Electroscope of Cheneveau and Laborde (ca. 1910 - 1920)
|This electroscope, based on the ideas of Pierre Curie, was developed by C. Cheneveau and A. Laborde sometime around 1908, and was described in their publication "Appareils pour la Mesure de la Radioactivite, d'Apres la Methode Electroscopique." Journal de physique, 4e série, tome VIII, Mars 1909, pages 161-174. It undoubtedly served as the inspiration for the Lind electroscope. Samuel Lind worked with Marie Curie and was almost certainly familiar with this design.|
|Like the Lind electroscope, the
cylindrical body is made of steel,
has a microscope mounted to it, and employs a wire screen against the inside of the glass sides to shield the leaf from the build up
of a static charge.
The electroscope is designed so that it can be connected to a separate interchangeable ion chamber. The design of the chamber would depend on the type of sample being analyzed, i.e, whether it was a solid or a gas. While the collection does not include any of these chambers, they would be very similar to the chambers used with the Lind electroscope.
|In the figure above right, the charging rod is seen coming in from the left side . When pushed, the end of the charging rod would press up against the slightly curved spring plate attached to the back (left) side of the vertical support rod. The aluminum leaf is missing in this example. Coming in from the right side (at the tip of the microscope) is the vertical cover plate that would be used to protect the leaf when the electroscope was being transported.|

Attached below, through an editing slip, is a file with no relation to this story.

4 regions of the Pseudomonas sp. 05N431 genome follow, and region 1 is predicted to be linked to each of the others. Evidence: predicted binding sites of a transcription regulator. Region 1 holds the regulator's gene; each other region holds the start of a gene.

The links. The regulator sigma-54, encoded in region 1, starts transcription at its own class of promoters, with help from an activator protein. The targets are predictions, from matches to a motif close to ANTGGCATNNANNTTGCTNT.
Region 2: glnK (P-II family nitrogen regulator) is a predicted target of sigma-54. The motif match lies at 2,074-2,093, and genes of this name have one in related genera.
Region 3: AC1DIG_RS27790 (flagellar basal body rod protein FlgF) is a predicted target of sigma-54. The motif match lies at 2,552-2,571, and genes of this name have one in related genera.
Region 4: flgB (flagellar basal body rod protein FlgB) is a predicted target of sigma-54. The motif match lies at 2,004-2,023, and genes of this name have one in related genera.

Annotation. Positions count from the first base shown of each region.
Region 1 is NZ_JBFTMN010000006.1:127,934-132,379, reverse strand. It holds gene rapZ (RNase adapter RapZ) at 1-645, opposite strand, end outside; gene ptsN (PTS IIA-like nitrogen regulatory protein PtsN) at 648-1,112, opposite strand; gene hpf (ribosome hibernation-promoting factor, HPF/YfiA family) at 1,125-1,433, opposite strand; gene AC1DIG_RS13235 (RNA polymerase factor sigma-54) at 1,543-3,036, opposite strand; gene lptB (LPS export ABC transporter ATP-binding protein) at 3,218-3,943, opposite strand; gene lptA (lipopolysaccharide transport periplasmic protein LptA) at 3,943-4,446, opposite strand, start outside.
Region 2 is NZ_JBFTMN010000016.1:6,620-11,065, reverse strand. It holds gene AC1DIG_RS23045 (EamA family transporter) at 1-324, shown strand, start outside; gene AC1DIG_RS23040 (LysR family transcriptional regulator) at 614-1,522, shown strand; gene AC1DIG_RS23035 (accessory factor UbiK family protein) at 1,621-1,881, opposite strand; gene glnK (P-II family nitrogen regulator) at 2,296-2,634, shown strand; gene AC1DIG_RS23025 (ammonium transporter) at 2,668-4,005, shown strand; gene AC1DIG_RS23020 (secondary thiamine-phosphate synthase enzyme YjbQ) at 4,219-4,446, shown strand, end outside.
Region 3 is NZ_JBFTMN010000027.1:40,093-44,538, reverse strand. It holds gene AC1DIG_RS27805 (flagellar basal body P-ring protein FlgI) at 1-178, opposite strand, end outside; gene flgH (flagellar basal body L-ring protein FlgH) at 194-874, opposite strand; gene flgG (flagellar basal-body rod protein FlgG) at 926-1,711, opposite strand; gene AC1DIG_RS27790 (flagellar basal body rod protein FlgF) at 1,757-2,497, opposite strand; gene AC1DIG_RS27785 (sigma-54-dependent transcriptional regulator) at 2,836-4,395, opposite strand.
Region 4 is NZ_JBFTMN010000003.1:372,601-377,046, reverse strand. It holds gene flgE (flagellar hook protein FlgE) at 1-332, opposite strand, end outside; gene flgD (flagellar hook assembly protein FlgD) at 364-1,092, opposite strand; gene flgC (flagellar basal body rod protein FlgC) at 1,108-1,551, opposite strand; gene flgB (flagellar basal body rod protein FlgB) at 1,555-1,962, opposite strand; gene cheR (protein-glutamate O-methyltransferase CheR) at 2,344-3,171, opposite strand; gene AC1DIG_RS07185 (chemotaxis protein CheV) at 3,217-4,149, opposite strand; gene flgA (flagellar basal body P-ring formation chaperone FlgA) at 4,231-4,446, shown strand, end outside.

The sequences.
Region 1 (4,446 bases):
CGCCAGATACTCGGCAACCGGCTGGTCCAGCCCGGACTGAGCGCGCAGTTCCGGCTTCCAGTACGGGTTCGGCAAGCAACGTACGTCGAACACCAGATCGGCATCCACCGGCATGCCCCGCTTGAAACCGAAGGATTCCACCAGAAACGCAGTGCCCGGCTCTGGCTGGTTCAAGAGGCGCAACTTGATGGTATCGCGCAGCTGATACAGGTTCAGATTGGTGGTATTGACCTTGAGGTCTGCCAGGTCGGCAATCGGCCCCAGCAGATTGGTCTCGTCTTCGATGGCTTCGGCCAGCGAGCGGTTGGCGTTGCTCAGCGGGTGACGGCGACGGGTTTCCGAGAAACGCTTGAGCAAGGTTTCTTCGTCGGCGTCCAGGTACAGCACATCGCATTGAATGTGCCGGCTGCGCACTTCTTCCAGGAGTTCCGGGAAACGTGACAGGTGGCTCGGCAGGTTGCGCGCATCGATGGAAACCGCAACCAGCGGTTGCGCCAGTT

In the photo to the right, the connector for attaching the separate interchangeable ionization chambers is seen pointing towards the lower right.
The connection/attachment more or less in the bottom center of the photo has a hollow opening that leads to the inside of the chamber. At the outer opening of this connection are the remaining glass fragments of a flask that was used to hold a desiccant (e.g., phosphoric anhydride).
The following is engraved on the side of the electroscope body: Societe Centrale de Prodts Chimiques, 44 rue des Ecoles, Paris
|I would like to express my thanks to Jean-François Loude for his assistance in identifying this electroscope and in providing the aforementioned reference.|
Last updated: 07/25/07
Copyright 1999, Oak Ridge Associated Universities